I was posted to RAF El Adem from RAF Akrotiri early in 1964 until October 1965. Upon arrival I joined TEARS as an announcer and ended up as Chief Announcer (no competition). Names that come to mind are : Barney Whitman (Officer I/c TEARS), ??? Curtis (Controller), Pen Whalley (Controller & Cook), ??? Ingham (Dentist), Dave Bayliss (was he in charge ?) - I think he interviewed me. I interviewed a new Nurse, Betty Murray - we ended up getting married at El Adem. The RAF did us proud.
Memories : I remember helping to sound-proof the studio using egg boxes; interviewing Brian Johnston and Marty Wilde.
I played drums in a group - Bob Humphries was lead guitarist. I played representative football, tennis and cricket while I was there and, of course, spent time at the swimming pool.

I am not on the Internet but would be delighted to receive any feedback from this.

IN 1955 - 1956

Doug Bennison

A tale of two blokes, one who's brother was a crew member aboard the Troopship, "Empire Ken" on the trooping contract to Egypt. A Nile Delta pass/permit was granted and the two of us proceeded to hitchhike from camp along the Suez Canal Treaty Road towards Port Said. Also unarmed, our destination being some 30/40 miles to the north. Soon after, fortunately, a British Army truck gave us a lift quite a fair way, making our way along the deserted desert road, we could make out Port Said, shimmering in the mirage heat haze.

Soon however, we were not alone, we had company, at first a lone piard dog, then another appeared, several more, then a small pack appeared, there being no stones to pick up and throw - its all sand our only protection was a camera in a leather case with a strap to swing around - not a lot of good!! these dogs are getting nearer and nearer, bigger and bolder its almost midday,  its baking hot ,we have no water, food either.  Normally the Treaty Road is quite busy with traffic.

Fate takes over, we get a lift all the way to the Dock Gates, show our pass and we are allowed aboard the "Empire Ken" troopship and meet up.

Later time to go and take our leave, each armed with a carton of 200 D/F cigarettes, we exit the Docks, to retrace our route back to camp. We are aware the Anglo-Egyptian Treaty is ending in 1956 and the natives are getting restless, and want the British out, there is trouble and riots in places like Alexandria and Cairo, but optimistic, we are, "All right Jack" we make our way towards the outskirts of the town. We are walking along a well built up Sharia (street), when children begin to throw little stones at us, then bigger children throw bigger stones, then it becomes a small mob. My pal is hit on the head, a small cut and its bleeding , we are now running for our lives somewhere a door is opened, we are beckoned in for our safety.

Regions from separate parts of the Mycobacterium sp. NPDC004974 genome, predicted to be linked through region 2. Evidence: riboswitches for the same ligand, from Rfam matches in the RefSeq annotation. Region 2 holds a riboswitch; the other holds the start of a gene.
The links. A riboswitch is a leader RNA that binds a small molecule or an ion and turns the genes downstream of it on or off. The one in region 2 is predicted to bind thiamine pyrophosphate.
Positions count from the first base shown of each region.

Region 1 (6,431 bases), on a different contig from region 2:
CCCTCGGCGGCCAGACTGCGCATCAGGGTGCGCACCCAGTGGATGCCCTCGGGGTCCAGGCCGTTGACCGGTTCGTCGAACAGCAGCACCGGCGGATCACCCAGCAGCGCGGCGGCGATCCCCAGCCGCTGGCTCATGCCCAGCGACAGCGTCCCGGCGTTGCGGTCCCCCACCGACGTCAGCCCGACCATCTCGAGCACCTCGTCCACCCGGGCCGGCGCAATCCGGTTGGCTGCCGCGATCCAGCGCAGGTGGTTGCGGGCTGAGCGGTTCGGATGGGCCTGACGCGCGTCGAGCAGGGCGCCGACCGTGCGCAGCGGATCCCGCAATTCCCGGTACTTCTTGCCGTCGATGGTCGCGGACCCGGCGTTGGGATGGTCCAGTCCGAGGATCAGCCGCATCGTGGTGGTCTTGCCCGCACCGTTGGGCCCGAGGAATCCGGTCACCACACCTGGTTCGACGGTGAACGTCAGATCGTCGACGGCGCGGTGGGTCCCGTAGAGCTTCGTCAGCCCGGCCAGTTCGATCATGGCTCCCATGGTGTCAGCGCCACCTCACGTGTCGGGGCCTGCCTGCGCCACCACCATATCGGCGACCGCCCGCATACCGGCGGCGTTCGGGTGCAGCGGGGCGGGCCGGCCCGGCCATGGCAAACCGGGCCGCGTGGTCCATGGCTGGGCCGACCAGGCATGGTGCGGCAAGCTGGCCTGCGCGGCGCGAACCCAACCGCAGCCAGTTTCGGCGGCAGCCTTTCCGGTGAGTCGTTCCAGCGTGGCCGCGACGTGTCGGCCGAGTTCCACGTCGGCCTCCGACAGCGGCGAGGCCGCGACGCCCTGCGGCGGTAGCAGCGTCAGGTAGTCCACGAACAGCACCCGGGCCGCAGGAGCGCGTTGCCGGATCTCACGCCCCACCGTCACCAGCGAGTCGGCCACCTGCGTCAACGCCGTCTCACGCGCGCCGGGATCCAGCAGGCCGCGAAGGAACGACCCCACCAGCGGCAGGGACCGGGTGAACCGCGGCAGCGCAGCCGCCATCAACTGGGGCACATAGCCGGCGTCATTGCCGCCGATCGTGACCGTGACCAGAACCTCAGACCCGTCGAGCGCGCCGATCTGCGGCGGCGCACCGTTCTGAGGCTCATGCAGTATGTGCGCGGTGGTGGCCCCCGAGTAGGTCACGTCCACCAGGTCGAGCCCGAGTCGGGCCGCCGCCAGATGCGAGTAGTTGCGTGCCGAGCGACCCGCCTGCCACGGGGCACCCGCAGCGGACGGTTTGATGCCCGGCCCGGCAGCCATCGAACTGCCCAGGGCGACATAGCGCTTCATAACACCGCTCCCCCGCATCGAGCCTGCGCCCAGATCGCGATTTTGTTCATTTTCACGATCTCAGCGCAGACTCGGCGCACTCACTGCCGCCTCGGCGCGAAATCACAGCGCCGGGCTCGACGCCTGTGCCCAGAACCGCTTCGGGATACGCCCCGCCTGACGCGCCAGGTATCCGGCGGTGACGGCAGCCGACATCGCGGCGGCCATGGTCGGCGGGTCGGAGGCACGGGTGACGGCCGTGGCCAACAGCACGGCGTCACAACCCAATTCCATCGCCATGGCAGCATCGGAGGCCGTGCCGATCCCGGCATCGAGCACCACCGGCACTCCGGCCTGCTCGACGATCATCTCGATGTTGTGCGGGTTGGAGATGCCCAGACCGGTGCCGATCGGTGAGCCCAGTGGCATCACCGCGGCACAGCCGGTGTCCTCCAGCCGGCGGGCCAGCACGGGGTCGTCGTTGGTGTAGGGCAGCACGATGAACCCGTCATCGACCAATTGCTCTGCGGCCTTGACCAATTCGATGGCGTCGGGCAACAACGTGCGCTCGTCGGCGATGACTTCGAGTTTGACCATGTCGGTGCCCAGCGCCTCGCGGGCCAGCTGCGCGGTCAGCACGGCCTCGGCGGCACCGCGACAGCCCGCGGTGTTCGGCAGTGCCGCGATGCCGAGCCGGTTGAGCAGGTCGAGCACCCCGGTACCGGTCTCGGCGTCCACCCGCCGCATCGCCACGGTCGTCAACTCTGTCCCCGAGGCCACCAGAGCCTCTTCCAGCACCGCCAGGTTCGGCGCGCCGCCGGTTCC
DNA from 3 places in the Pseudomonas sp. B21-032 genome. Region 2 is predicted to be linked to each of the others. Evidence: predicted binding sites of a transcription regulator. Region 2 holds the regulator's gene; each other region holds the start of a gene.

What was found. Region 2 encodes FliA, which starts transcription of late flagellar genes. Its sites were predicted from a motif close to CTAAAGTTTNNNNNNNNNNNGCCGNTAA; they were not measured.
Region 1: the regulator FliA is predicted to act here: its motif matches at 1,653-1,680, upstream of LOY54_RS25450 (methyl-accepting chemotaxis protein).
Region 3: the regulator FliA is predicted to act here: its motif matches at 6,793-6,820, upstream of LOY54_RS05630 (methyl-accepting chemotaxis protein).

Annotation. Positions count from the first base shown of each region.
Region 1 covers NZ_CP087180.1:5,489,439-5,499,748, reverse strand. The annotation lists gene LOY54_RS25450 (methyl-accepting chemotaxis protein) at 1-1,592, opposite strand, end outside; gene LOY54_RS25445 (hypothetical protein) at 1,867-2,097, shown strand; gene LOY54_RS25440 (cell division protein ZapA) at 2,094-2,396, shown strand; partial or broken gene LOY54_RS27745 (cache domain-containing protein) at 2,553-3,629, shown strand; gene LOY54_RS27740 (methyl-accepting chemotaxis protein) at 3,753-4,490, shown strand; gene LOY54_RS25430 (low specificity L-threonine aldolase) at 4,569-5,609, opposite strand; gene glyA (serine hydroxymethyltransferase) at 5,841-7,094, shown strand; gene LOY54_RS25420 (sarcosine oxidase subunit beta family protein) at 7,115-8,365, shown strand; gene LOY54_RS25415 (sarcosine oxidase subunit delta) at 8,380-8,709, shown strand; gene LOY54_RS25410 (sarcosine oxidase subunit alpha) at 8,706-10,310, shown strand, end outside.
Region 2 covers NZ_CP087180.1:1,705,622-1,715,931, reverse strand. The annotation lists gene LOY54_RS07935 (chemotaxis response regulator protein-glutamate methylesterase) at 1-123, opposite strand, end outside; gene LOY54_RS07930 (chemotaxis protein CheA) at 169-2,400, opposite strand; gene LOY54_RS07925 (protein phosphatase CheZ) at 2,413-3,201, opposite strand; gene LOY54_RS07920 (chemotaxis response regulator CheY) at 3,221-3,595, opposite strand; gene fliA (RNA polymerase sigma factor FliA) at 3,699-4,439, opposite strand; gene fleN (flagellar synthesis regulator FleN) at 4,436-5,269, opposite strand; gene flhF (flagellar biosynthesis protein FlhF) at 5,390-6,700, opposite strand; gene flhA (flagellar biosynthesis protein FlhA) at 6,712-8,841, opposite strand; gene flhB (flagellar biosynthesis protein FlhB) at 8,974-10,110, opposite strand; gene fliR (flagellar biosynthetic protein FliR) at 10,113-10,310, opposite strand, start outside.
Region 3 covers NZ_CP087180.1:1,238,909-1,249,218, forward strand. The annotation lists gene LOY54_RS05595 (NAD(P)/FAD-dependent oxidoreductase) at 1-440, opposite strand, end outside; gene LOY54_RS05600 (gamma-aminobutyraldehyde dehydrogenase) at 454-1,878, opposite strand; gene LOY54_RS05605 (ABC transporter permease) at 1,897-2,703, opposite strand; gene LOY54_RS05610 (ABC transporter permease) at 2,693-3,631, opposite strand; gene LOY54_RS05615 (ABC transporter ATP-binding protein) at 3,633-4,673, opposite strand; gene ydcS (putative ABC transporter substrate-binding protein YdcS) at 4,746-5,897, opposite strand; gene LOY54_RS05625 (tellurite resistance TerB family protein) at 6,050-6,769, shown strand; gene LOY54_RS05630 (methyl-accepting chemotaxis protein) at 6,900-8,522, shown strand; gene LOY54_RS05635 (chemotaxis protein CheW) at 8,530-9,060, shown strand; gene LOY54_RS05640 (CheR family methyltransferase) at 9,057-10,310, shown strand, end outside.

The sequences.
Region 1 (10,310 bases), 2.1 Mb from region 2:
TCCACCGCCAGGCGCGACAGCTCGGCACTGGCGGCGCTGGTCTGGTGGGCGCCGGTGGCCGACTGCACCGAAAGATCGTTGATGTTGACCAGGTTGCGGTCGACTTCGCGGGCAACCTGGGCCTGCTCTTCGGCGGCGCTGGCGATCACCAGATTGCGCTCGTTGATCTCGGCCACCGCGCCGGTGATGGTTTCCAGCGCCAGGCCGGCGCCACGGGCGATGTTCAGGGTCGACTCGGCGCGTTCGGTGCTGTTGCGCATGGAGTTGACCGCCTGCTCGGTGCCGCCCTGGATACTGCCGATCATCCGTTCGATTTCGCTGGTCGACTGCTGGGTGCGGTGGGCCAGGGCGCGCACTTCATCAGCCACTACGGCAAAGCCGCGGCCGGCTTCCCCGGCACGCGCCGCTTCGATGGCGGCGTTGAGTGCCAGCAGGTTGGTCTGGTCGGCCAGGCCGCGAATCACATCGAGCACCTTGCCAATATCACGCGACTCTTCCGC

Saved, out of breath, our host allows us time to recover, the screaming and shouting gradually fading away, the coast appears clear, we say our thanks and leave and rejoin the Treaty Road. Hitchhiking, its now late afternoon, again we are lucky to get a lift that drops us both off at our RAF Camp, offering grateful thanks.

Eventually posted from the 'Promised Land' to RAF El Adem , no more guard duties and unlimited trips to the seaside, and still 9 months plus of sunshine - such bliss! Tour and RAF service soon expiring, time to return for demob and back within the family fold.

Memories Forever

By email from J K Stanier ,30th January 2014.

Dear Sir.

I was an unwilling visitor to R A F El Adem around , I believe , 1962/3 ? We had flown in from the UK en route to Aden and had a refueling stop there.We were a film crew from World Wide Pictures, London, set to photograph the British Army in action against insurgents in Aden. I well remember how we all felt about being at the airbase after six long hours in a lumbering old Brittania from RAF Transport Command. we could at least get a cold beer... Heaven ...Our crew consisted of about ten people from various backgrounds but we were all from London, UK and all held honorary officer ranks ( then the equivalent of being "embedded" ) We were all very patriotic and we all felt a sense of pride that the old country had an arm that reached out as far as this desolate piece of desert ( or Empire if you like ) since many of us had not been outside the UK this was indeed an adventure for a nineteen year old from South London. After we had finished filming our soldiers confronting Arab insurgents and ,incidentally meeting that crazy Major ' Mad " Mike at Kohrmaksar we once again staged through El Adem en route to England. As we departed ,I wondered if I would ever return, since in the Film Buisness you never know..!!! Well, I personally never did , that is until i visited the old place on Google Earth..